GENEVA (15 October 2015) – United Nations human rights expert Ikponwosa Ero today issued an urgent appeal for coordinated action in southern and eastern Africa to tackle the upsurge in attacks against persons with albinism. Ms. Ero’s warned that “an apparent increase in demand for body parts of persons with albinism has been has been reported in the run up to elections in several African countries.”
“Persons with albinism are amongst the most vulnerable persons in the region,” noted the first UN Independent Expert on the enjoyment of human rights by persons with albinism. “After centuries of chronic neglect of their plight, they have been relegated to the fringes of society where stigma and discrimination in every aspect of their lives have been normalized.”
“Today, their woe has been compounded by a constant fear of attacks by people –including family members - who value their body parts more than their life,” the human rights expert stressed. “I am deeply concern at the highly disturbing pattern of increase in attacks when elections occur in the region.”
Ms. Ero called on affected governments “to carry out as a matter of urgency specific measures particularly through regional and international collaboration to bring an end to these abhorrent crimes.” She also urged “all political parties to ensure that their candidates and supporters are not associated directly or indirectly with such grave human rights violations.”
Since the Independent Expert took office on August 1, attacks have been reported in 6 countries in the region. These include the case of a 56 years old man with albinism from Kenya who was attacked with some of his body parts hacked off. He later succumbed to his injuries.
A month earlier, the remains of the dismembered body of a 20 year old woman with albinism were found in a shallow grave in her village of Phelandaba in South Africa. Most of her body parts as well as her skin were missing. The expert welcomed the prompt reaction of the South African authorities that led to a 20 year conviction for two of the perpetrators involved.
Note to editors: Albinism is a congenital condition which affects about one in 17,000 to 20,000 in Europe and North America. According to the World Health Organization, it is more common in sub-Saharan Africa, with an estimate of one in every 5,000 to 15,000. In several ethnic groups in the region, estimates are as high as one in 1,000 to 1,500 persons. Learn more, check the special website: “People with albinism: not ghosts, but human beings - http://albinism.ohchr.org/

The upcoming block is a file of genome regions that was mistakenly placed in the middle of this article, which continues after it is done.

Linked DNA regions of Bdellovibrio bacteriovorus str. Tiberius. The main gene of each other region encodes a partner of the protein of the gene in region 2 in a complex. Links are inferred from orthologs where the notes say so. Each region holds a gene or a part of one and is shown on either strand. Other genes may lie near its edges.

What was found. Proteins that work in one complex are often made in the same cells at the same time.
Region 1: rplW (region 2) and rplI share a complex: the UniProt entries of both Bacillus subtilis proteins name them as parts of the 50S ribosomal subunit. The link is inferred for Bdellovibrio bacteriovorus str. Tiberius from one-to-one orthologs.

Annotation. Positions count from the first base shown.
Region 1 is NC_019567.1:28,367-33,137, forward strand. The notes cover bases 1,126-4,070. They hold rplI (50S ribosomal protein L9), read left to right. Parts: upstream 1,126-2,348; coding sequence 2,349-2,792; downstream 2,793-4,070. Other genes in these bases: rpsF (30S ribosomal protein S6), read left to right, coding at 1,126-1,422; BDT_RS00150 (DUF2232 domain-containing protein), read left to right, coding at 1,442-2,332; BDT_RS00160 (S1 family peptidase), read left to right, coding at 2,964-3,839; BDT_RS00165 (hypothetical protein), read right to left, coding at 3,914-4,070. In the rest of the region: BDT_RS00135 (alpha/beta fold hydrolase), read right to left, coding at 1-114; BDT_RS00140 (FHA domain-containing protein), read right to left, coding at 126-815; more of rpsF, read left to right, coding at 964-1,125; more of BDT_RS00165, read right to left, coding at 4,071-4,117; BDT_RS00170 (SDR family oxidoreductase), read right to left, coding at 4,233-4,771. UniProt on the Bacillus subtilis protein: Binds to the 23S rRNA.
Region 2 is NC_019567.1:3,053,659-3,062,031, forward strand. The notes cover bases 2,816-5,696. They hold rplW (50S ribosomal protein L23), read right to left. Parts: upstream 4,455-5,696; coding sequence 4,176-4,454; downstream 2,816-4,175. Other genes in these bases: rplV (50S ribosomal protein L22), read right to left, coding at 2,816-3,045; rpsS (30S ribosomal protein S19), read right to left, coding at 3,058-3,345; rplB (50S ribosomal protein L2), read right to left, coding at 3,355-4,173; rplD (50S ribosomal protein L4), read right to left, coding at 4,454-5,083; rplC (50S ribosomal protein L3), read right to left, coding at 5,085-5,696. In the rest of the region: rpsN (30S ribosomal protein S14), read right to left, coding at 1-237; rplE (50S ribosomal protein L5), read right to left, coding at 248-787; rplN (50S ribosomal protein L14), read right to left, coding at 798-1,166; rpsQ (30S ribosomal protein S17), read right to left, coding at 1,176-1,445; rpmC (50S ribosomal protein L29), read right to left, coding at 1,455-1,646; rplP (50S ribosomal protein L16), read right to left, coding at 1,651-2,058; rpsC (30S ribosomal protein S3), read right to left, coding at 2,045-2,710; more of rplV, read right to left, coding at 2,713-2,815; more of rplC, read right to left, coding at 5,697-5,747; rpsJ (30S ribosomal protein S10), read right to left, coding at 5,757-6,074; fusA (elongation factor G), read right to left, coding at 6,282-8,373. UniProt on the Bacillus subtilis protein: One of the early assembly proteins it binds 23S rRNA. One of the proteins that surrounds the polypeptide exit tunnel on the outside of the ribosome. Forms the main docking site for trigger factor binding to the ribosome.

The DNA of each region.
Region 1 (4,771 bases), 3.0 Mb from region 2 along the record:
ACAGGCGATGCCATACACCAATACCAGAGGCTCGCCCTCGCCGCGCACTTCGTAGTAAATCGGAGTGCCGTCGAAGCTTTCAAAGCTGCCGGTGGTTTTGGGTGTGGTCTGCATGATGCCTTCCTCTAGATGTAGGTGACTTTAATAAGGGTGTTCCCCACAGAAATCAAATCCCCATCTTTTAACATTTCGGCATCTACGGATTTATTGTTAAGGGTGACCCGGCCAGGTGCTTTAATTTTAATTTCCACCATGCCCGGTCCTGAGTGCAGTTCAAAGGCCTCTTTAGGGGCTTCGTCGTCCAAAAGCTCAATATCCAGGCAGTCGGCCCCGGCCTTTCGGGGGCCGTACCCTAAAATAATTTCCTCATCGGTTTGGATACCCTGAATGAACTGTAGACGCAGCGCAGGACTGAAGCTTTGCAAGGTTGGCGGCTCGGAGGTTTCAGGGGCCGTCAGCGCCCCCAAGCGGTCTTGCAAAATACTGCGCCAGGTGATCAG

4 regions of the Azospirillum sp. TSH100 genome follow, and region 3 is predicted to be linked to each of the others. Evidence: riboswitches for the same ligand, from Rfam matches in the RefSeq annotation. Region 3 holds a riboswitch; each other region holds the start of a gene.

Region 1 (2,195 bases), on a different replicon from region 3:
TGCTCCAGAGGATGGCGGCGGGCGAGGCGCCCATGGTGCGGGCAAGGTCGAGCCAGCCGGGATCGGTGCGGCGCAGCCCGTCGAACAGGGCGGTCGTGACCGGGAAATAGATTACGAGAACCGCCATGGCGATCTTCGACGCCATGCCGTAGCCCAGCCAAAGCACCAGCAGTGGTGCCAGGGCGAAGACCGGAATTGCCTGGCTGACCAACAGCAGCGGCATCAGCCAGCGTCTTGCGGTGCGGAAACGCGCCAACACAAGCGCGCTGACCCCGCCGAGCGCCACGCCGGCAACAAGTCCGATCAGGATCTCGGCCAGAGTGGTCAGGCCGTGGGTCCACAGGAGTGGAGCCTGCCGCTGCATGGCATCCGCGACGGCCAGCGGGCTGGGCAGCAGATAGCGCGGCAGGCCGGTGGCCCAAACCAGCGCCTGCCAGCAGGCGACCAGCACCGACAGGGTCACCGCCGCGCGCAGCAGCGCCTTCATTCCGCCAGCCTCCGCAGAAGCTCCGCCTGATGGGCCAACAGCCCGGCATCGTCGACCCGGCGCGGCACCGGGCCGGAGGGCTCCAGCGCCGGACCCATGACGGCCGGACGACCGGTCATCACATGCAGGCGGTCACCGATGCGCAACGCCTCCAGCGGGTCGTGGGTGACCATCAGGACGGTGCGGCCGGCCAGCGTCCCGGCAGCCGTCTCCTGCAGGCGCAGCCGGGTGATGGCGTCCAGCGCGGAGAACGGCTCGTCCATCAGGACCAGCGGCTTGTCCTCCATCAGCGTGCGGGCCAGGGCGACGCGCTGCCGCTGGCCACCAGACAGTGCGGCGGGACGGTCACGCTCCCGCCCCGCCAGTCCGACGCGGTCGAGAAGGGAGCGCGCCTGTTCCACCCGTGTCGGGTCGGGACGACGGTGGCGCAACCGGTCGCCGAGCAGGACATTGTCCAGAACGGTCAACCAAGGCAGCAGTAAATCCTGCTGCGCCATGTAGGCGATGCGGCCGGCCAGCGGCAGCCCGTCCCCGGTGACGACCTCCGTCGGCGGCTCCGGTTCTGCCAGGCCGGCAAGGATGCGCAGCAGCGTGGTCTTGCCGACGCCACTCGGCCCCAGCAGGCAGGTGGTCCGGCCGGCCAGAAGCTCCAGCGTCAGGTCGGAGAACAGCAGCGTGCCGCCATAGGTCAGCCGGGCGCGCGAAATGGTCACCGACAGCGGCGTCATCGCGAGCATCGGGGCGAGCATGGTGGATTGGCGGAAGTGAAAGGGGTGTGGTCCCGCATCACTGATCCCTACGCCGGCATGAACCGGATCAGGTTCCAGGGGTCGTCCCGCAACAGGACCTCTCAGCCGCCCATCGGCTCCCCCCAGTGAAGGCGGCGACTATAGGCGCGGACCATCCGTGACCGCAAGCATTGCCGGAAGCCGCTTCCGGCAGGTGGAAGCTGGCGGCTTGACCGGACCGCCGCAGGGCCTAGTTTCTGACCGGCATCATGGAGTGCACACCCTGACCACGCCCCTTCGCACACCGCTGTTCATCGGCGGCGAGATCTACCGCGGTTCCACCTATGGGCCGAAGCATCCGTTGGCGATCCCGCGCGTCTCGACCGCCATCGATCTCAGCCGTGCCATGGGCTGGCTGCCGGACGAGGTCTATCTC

Ms. Ikponwosa Ero (Nigeria) was designated in June 2015 as the first UN Independent Expert on the enjoyment of human rights by persons with albinism by the Human Rights Council. Inspired by her experiences as a person with albinism, Ms. Ero spent the last seven years working on the enjoyment of human rights by persons with albinism. As international advocacy and legal officer of Under The Same Sun, an NGO with a focus on albinism, she participated in multiple activities and panels at the UN in Geneva and New York. She has extensive experience in research, policy development and advocacy in the field of albinism. She is the author of numerous papers and articles on the issue, including with regards to the categorisation of persons with albinism in the international human rights system. Learn more, log on to: http://www.ohchr.org/EN/Issues/Albinism/Pages/IEAlbinism.aspx
The Independent Experts are part of what is known as the Special Procedures of the Human Rights Council. Special Procedures, the largest body of independent experts in the UN Human Rights system, is the general name of the Council’s independent fact-finding and monitoring mechanisms that address either specific country situations or thematic issues in all parts of the world. Special Procedures’ experts work on a voluntary basis; they are not UN staff and do not receive a salary for their work. They are independent from any government or organization and serve in their individual capacity.
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